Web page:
The purchase of a used car can save you thousands of dollars, especially if you pay with cash; however, not everyone has enough cash on hand and needs help with financing. Financing a used car is a good idea. It is important to pay attention to the deal on the table. This is because financing can lead to spending more on your used car than you thought.
We will take you through some of the tips and tricks you should keep in mind as you prepare to finance a used car.
Pro Tip: Remember, negotiating a good price is the first step to saving you a lot of money on your car!
Prepare Yourself BEFORE You Sit Down to Talk Financing
You never want to head into a financing office to purchase a used car if you are not prepared. The reason is because you will be taken advantage of. It will be hard for you to be able to make the best decision simply off the top of your head. The more prepared and knowledgeable you are, the better.
This means you should sit down and determine what type of budget you must work with. Do not think about the price of the car at this moment. You want to focus on what monthly payment you can afford without any hardship.
Once you know what you can afford every month, learn more about your credit score. Your credit matters more than you think when it comes to a used car purchase. In fact, banks and financing companies can and will deny you a car loan if your credit is in the dumps. If your credit is not too bad, they may offer you a used car loan but at a hefty interest rate.
It would be wise for you to look at your credit score BEFORE you head into the dealer. Work on fixing your credit first if you find that it lower or not as high as you would like. There are several free credit monitoring sites online that allow you to track your credit score. They can also provide tips to help you repair your credit.
As you prepare to talk about financing, do avoid buy here, pay here unless you absolutely need it. These types of dealerships and car lots exist to help individuals with bad or no credit. Because of this, the loan terms are often extremely high as the dealer themselves offers the financing as opposed to a bank or financial institution. You may hear this term coined as in-house financing.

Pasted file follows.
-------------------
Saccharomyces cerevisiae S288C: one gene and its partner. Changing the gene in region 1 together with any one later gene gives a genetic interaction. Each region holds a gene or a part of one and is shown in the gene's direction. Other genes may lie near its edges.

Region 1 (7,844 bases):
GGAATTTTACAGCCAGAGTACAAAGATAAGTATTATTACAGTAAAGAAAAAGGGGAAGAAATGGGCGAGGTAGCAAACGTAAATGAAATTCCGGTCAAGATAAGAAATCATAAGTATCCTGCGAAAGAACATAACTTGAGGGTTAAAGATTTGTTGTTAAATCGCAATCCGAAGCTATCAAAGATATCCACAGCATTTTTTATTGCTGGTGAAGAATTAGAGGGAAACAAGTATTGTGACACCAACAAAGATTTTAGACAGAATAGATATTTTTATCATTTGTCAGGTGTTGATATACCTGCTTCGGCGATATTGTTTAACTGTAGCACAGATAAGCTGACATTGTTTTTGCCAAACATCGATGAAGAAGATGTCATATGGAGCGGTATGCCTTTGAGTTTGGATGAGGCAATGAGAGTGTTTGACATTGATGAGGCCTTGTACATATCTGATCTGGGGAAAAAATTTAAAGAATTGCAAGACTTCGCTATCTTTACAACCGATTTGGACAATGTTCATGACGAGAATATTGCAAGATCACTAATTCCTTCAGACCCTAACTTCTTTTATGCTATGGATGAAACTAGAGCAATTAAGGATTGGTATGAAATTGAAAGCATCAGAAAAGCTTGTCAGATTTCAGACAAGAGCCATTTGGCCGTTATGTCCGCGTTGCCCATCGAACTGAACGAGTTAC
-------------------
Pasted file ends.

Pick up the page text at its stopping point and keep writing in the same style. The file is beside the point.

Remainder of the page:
Dealer Vs. Bank Financing
When you are ready to finance a used car for sale, you will be presented with multiple financing options. Two of the most common options are dealer financing and bank financing.
Dealer financing can be lucrative for several reasons but there are some major drawbacks as well. This option will allow you to drive the used car home the SAME day where you may need to wait a couple days on an application to a bank. In addition, dealer financing allows you some play with your credit score and the terms to qualify are often not as strict as a bank’s.
The biggest problem with dealer financing is that there are often large fees attached to it. You may be charged a higher interest rate due to poor credit. Also, there may be a loan origination fee that you must pay.
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Studies conducted have shown that subprime borrowers or those individuals with poor credit scores had an average interest rate of 15.24% for their loan. When working with a dealer who does financing, you may have an even higher interest rate.
Bank financing takes place when a bank or financial institution such as a credit union holds the loan for your used car. Working with a bank for financing can be difficult. It can be a hassle if you don’t have a good credit score or your credit history is considered poor.
There are advantages to obtaining bank financing over dealer financing. These are loan interest rate, discounts at credit unions, and lower down payment requirements.
Prior to financing your used car with a bank, do research the interest rates and try to receive a pre-approval first as this will speed up the process as the dealership. Should you not be able to receive a pre-approval, the dealership can help you find financing through a bank.
Did You Know? You Can Choose Your Loan Terms
Some consumers do not know this, but you can choose your loan terms for a used car. Of course, your lender or the institution who chooses to finance you does have say in it, you also have some wiggle room.
As you shop for used car financing, you will be able to decide how much money you want to put down for your car, the interest rate, and the term length.
Now, keep in mind, while you can decide on your interest rate, down payment, and term of the loan, the financing institution often has a variety of choices for you. For example, if one bank approves you for an interest rate of 3.5%, you likely cannot wiggle much around this. But if they approve you for a 60-month loan term, you may be able to ask for a 72-month loan term.
Take some time to learn about the loan terms and decide what works best for you first. Then find a bank that can work with you.
Close the Loan and Drive Your Used Car Home
If you are happy with the terms you have negotiated, and you are happy with the used car you chose, it is time to close the deal and drive your used car home with you.
Prior to leaving the dealership, do make sure you get a copy of the contract and never sign anything you are not comfortable with. Always ask questions for clarification and only sign the deal if you are happy with it.